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Iceni Magazine | December 11, 2018

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A third of Brits regularly drive while stressed – and half believe other motorists are to blame

A third of Brits regularly drive while stressed

A third of Brits regularly drive while stressed – and half of them believe other motorists are to blame, a study has found.

Being tailgated is the biggest cause of anxiety among those polled, while bad weather is top for a further 35 per cent of drivers.

Another one in three admit to getting wound up by cyclists on the road.

And almost four in 10 drivers say their biggest stress trigger is driving on a winding lane with blind bends while 24 per cent can’t deal with passing tractors.

The research was conducted by insurers Swinton Group, which has teamed up with road safety charity IAM RoadSmart on a campaign to remind drivers of their road manners in a bid to reduce stress on Britain’s roads this winter.

Anne Kirk of Swinton said: “We see a sharp increase in calls to our customer service team each year from October and throughout the winter period as drivers navigate tougher driving conditions and busier roads.

”We know that stressed drivers can contribute to accidents, and we want to play our part in helping reduce the likelihood of incidents on the road.”

Rebecca Ashton, head of driving behaviours at IAM RoadSmart added: “The behaviour of others on the road has a significant impact on the stress levels felt by motorists, so we’re encouraging drivers to remember their road manners.

“Stress can affect how we feel physically and emotionally and, as a result, can impair our judgement and our reactions.

“Courtesy costs nothing, and tailgating or making sudden decisions, like braking and swerving, will frustrate other drivers and distract you.

“Aggressive driving is not safe, so if you feel agitated, you should always stop driving.”

The study, of more than 2,000 adults, found women are more likely than men to let something on the road stress them out.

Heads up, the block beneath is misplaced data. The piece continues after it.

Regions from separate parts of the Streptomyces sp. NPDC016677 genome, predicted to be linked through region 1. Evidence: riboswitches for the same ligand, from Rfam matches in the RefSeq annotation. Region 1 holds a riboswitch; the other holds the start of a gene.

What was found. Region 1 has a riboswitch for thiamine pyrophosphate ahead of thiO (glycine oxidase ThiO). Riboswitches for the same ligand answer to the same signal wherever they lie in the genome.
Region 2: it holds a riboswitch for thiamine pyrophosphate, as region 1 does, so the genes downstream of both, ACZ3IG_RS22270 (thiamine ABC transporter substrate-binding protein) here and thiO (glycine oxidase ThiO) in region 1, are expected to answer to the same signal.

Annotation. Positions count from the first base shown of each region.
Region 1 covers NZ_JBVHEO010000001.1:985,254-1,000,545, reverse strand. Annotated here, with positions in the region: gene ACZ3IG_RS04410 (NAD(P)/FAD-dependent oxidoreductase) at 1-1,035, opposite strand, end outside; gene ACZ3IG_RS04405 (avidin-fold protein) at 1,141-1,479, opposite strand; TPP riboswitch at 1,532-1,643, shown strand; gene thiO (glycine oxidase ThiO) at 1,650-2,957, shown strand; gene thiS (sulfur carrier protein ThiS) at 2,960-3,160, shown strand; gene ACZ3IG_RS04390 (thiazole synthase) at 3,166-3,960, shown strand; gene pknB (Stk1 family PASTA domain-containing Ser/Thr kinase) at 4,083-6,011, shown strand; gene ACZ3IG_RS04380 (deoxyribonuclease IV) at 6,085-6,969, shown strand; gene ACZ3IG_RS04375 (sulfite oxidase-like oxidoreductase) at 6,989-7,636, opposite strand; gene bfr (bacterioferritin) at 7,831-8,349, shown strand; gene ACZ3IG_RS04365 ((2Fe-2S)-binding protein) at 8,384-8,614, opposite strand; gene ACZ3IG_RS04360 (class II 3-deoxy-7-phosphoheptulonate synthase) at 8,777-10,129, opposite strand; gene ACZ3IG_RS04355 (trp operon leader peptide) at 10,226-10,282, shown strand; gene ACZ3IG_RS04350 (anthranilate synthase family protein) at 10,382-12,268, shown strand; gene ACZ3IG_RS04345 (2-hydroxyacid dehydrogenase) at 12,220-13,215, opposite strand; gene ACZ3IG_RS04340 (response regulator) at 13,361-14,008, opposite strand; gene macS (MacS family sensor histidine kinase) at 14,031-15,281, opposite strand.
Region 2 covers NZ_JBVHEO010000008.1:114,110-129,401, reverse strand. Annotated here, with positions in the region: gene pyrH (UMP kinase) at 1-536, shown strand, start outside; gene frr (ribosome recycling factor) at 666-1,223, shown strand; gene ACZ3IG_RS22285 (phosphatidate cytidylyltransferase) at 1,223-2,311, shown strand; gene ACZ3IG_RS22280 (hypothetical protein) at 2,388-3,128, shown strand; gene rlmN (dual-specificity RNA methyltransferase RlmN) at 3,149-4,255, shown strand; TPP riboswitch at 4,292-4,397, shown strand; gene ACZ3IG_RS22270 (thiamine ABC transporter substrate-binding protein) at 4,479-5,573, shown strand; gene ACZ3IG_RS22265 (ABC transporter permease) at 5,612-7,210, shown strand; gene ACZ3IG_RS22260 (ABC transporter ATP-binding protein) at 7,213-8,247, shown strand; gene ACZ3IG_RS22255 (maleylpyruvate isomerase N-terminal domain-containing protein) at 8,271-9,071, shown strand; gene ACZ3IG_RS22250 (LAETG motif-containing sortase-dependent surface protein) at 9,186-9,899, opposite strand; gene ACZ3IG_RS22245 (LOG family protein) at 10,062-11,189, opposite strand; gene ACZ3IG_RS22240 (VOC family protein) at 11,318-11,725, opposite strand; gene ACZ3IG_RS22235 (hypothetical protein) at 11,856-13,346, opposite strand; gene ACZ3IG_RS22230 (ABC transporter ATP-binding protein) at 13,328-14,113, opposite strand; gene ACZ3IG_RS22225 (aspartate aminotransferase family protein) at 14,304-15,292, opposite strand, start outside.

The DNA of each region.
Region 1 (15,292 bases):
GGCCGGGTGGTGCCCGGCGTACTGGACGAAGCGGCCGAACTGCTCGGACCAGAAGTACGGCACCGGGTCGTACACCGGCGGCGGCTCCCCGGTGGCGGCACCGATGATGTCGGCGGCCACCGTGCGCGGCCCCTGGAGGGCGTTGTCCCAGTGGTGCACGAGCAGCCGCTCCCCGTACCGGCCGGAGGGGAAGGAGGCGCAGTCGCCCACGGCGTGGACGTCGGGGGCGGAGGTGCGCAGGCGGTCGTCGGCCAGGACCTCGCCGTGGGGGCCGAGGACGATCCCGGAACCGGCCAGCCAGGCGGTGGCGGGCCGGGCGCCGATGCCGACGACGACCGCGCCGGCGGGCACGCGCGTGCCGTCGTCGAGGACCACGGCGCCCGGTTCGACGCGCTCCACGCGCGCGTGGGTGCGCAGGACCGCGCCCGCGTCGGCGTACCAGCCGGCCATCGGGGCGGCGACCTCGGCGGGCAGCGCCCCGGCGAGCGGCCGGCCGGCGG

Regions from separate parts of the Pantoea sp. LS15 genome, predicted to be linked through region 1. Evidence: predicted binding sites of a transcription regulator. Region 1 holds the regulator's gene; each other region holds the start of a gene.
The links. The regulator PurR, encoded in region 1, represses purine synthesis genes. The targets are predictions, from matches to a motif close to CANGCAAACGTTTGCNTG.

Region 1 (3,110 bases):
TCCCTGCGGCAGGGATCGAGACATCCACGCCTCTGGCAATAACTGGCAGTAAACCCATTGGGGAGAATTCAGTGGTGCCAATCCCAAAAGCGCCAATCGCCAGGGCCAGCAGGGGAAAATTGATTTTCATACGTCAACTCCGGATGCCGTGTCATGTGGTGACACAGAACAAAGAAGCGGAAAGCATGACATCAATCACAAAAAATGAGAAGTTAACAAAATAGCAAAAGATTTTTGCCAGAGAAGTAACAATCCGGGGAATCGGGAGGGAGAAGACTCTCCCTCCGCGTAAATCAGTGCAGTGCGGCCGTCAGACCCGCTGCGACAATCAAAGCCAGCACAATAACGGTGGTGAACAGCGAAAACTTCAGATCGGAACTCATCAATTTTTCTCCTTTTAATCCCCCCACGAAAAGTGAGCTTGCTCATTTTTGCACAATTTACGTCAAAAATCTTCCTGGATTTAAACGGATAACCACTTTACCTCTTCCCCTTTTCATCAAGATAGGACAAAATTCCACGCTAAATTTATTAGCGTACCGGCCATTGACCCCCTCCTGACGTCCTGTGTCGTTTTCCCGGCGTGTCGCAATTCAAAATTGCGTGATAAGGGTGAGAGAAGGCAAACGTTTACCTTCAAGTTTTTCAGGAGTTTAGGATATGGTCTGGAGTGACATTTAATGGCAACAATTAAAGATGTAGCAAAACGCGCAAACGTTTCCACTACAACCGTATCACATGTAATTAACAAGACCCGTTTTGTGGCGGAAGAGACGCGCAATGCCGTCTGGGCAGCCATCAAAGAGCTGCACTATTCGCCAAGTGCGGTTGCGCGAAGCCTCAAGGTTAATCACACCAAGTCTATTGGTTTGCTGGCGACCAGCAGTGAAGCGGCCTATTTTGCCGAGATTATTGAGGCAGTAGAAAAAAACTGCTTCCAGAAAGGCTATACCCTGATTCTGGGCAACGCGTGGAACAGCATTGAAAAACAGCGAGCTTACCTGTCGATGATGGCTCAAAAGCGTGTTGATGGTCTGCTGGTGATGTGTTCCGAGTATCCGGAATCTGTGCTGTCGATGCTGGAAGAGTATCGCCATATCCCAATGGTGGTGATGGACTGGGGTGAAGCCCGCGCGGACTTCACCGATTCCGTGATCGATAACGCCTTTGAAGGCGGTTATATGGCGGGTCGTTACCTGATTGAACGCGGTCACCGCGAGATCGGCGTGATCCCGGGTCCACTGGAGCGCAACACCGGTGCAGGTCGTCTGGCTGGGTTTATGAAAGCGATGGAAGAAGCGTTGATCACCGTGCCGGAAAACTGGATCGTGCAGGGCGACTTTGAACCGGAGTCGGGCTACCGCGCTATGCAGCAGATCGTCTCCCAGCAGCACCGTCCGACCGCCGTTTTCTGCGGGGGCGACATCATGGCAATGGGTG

And London drivers feel more stress than those living anywhere else.

In comparison, drivers in the South East find themselves the most relaxed while driving.

To demonstrate how easily stress can build up on the road, TV and radio presenter Gethin Jones was tested by IAM RoadSmart on six top driving stressors to see how he’d cope.

Gethin said: “I like to think of myself as a good driver, but my ability to stay safe was completely compromised when I was distracted by things like tailgating.

“I’ve experienced a fair bit of road rage in my time, as most people have.

“But it’s been an eye opener to see just how stressed out it made me feel and how it resulted in me making some really silly mistakes.

“Obviously in a test environment it wasn’t a big risk, but out on the road could be another story.”

* To help drivers cope with the stresses they face on the roads, Swinton has partnered with road safety specialists, IAM RoadSmart, to provide expert advice and guidance to aid motorists in becoming more confident and calm behind the wheel – even when stressful situations arise.

THE TOP 10 DRIVING STRESSORS
1. Being tailgated (i.e. another driver being very close behind me)
2. Poor driving decisions by other drivers (e.g. speeding)
3. Bad road surfaces (e.g. potholes)
4. Winding lanes with blind bends (i.e. bends I cannot easily see around)
5. Bad weather (e.g. heavy rain etc.)
6. Passing cyclists on the road
7. A lack of road lighting
8. It being too sunny (i.e. sun shining in my eyes when driving)
9. Passing horses on the road
10. Passing tractors on the road

THE REGIONS THAT EXPERIENCE THE MOST AND LEAST STRESS
1 London
2 East of England
3 Wales
3 West Midlands
3 North West
4 Yorkshire and the Humber
5 East Midlands
6 North East
7 South West
8 Scotland
9 South East

News Copy – By Richard Jenkins


 

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